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Brain activity after smokers quit predicts chances of relapsing, suggests study Quitting smoking sets off a series of changes in the brain that researchers say may better identify smokers who will start smoking again—a prediction that goes above and beyond today’s clinical or behavioral tools for assessing relapse risk.
Taming neural excitations: Pulses might one day lead to controlling harmful signals such as those in strokes What do lasers, neural networks, and spreading epidemics have in common? They share a most basic feature whereby an initial pulse can propagate through a medium - be it physical, biological or socio-economic, respectively. The challenge is to gain a better understanding - and eventually control - of such systems, allowing them to be applied, for instance to real neural systems. This is the objective of a new theoretical study.
The Age At Which Learning a New Language Stops Strengthening The Brain How learning a new language changes the brain. Dr Jeremy Dean is a psychologist and author of PsyBlog. His latest book is "Making Habits, Breaking Habits: How to Make Changes That Stick" Related articles:New Study of Improvising Jazz Pianists Shows Similar Brain Circuits Used for Music and Language 10 Superb Psychological Advantages of Learning Another Language Brain Region Discovered That Stops You Being a Couch Potato Unique Human Brain Area Identified that Separates Us From Monkeys How To Enhance Learning: Even of Things You Are Not Interested In
The Princess Backlash This past October, as I watched the clusters of little Halloweeners wandering the streets of Santa Barbara, I was pleasantly surprised to see that not even one of the girls was dressed as a Princess or a bride. It is no longer news that plenty of moms are wary of...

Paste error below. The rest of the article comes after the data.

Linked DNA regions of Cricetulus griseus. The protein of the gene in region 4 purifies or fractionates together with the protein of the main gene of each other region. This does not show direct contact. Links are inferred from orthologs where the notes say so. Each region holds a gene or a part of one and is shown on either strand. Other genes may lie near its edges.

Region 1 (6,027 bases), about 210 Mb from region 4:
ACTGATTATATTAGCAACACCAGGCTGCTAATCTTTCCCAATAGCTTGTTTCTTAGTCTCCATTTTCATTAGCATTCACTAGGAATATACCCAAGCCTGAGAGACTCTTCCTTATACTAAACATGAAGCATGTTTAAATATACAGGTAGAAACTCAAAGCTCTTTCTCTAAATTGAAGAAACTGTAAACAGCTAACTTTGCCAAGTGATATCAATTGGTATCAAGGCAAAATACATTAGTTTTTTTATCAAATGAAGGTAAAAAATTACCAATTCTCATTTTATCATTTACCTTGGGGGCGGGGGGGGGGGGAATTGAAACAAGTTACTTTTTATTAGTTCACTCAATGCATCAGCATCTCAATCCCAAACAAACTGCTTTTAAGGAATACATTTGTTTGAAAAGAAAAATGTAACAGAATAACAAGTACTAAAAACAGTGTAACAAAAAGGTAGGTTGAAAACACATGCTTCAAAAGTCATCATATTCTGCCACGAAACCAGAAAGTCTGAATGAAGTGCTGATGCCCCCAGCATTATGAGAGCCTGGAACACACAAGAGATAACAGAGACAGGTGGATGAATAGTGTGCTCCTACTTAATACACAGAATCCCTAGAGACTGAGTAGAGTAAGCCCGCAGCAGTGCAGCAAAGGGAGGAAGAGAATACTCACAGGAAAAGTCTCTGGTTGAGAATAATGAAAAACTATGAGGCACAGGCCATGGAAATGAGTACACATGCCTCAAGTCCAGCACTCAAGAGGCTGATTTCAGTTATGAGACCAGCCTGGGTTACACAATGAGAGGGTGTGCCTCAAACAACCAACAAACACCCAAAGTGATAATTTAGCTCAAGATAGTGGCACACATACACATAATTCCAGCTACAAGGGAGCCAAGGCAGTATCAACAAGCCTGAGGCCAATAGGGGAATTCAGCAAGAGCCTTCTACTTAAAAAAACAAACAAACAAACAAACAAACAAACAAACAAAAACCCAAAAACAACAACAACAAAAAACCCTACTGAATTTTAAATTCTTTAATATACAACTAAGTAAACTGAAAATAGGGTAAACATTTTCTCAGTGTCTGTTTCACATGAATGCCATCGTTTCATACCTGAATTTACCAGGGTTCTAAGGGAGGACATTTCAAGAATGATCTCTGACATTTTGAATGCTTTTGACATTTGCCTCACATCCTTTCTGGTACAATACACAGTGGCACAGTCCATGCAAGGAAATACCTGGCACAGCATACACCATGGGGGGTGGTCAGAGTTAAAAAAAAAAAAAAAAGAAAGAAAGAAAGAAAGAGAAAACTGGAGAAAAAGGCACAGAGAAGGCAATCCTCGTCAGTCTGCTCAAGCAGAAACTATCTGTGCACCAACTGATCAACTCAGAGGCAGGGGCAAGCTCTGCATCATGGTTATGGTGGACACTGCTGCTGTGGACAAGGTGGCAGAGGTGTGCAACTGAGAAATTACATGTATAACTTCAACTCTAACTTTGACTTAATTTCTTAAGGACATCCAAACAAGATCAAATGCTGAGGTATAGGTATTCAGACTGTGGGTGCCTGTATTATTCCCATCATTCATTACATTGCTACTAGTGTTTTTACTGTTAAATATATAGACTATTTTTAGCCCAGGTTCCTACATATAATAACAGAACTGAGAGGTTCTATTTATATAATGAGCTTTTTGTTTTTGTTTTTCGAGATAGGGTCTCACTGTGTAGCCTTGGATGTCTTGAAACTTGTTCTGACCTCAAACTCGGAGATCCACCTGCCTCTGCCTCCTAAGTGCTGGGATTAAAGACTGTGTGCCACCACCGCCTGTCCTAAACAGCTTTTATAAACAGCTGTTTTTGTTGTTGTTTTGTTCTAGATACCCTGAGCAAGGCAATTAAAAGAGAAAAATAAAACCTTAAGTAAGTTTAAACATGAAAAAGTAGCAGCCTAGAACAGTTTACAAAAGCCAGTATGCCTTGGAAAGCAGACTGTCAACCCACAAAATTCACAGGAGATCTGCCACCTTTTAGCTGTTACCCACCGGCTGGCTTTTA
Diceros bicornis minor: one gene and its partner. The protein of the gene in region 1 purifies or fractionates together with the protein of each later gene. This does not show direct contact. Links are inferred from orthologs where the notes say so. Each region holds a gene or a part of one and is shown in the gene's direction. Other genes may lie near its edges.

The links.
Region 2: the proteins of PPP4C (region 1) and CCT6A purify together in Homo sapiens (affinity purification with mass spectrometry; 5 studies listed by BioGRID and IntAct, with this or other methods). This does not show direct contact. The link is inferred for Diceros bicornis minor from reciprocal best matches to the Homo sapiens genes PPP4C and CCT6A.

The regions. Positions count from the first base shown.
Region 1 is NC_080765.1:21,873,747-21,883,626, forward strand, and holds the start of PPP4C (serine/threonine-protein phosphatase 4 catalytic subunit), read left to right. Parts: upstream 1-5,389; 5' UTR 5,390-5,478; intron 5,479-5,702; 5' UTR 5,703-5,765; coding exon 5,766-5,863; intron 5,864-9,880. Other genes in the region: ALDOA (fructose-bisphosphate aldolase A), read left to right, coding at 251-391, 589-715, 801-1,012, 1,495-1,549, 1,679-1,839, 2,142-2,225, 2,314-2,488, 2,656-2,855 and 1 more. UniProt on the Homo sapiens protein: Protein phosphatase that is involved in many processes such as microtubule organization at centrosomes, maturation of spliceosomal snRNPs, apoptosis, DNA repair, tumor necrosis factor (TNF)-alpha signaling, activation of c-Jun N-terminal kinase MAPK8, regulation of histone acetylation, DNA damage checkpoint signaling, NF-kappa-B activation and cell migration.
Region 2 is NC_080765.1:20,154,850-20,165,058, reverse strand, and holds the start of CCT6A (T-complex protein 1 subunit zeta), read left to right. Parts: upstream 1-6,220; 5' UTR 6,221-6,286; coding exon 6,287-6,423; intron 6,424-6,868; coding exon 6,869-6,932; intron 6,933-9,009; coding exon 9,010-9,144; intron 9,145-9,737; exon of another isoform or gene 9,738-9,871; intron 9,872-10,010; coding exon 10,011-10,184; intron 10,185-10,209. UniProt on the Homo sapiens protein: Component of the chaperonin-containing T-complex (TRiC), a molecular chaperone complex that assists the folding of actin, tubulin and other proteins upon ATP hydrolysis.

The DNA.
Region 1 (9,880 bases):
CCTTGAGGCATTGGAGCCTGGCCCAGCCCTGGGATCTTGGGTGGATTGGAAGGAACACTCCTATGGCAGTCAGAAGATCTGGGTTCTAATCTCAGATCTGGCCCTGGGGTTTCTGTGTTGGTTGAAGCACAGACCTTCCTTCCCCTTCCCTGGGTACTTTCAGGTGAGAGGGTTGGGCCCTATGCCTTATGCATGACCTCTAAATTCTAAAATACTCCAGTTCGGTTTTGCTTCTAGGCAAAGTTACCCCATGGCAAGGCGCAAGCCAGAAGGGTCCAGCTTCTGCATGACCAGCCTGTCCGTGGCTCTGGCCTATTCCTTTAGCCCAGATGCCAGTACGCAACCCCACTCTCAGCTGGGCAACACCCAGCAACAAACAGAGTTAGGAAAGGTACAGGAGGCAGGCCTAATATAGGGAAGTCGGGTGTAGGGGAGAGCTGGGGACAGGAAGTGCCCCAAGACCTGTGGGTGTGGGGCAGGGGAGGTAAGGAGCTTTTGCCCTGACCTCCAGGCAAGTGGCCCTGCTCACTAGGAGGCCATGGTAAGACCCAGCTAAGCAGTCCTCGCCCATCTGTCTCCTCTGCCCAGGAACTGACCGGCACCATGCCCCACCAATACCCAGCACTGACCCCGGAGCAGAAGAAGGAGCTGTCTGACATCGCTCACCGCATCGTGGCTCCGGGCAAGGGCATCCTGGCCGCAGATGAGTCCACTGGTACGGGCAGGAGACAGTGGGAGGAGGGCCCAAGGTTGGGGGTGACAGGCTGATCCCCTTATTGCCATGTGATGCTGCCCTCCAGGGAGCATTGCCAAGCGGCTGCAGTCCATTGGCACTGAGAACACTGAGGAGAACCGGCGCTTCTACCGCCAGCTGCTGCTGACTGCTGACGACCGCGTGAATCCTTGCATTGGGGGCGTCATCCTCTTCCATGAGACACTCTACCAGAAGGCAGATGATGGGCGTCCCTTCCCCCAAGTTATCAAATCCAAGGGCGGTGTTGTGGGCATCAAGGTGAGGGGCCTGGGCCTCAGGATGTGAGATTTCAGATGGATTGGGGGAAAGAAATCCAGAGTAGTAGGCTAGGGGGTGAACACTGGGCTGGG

Brain study uncovers new clues on how cues may affect memory The brain activity prior to seeing an item is related to how well it is later remembered, a new study shows. Moreover, researchers also found that the activity in different areas of the brain was unexpectedly related to how the information was remembered.
Brain research reveals new hope for patients with anorexia nervosa Researchers used state-of-the-art magnetic resonance imaging (MRI) techniques to investigate the consequences of anorexia nervosa on brain structure. Their novel findings obtained by measuring “cortical thickness” for the first time in the eating disorder are now published. The authors conclude, “The global thinning of cortical gray matter observed in acutely ill adolescent patients can be completely reversed following successful weight rehabilitation therapy”. 
Better detection, prevention, and pre-clinical treatment: Three effective tools in the fight against Alzheimer's Detection, prevention, and preclinical treatment are three key areas that may make a difference in the battle to reduce the rapid rise of new Alzheimer's disease (AD) cases every year. These three topics are the focus of a new journal supplement.
Boys may actually be meaner than girls Study reveals that at every grade level, boys engage in aggressive relationship behavior more often than girls.
Close to eight percent of Americans are depressed, but few seek mental health treatment Study says one in 13 Americans suffers from moderate or severe depression, with women disproportionately affected.
Wherever You Experience Yourself In the Body, There You We are everywhere in the body: wherever your nerves are, so is your brain. About a year ago I read in New Scientist: “One tiny spider has even had to let its brain spill into its legs, because its head is too small to accommodate it.” We keep thinking of...
Book Review: “Firing God” by Cheryl Abram I recently had a chance to read and review an excellent book “Firing God” by Cheryl Abram. I met Cheryl through PsychCentral (she read one of my blogs and wrote to me).  At that time I went to her website and read some of her own blogs and found a...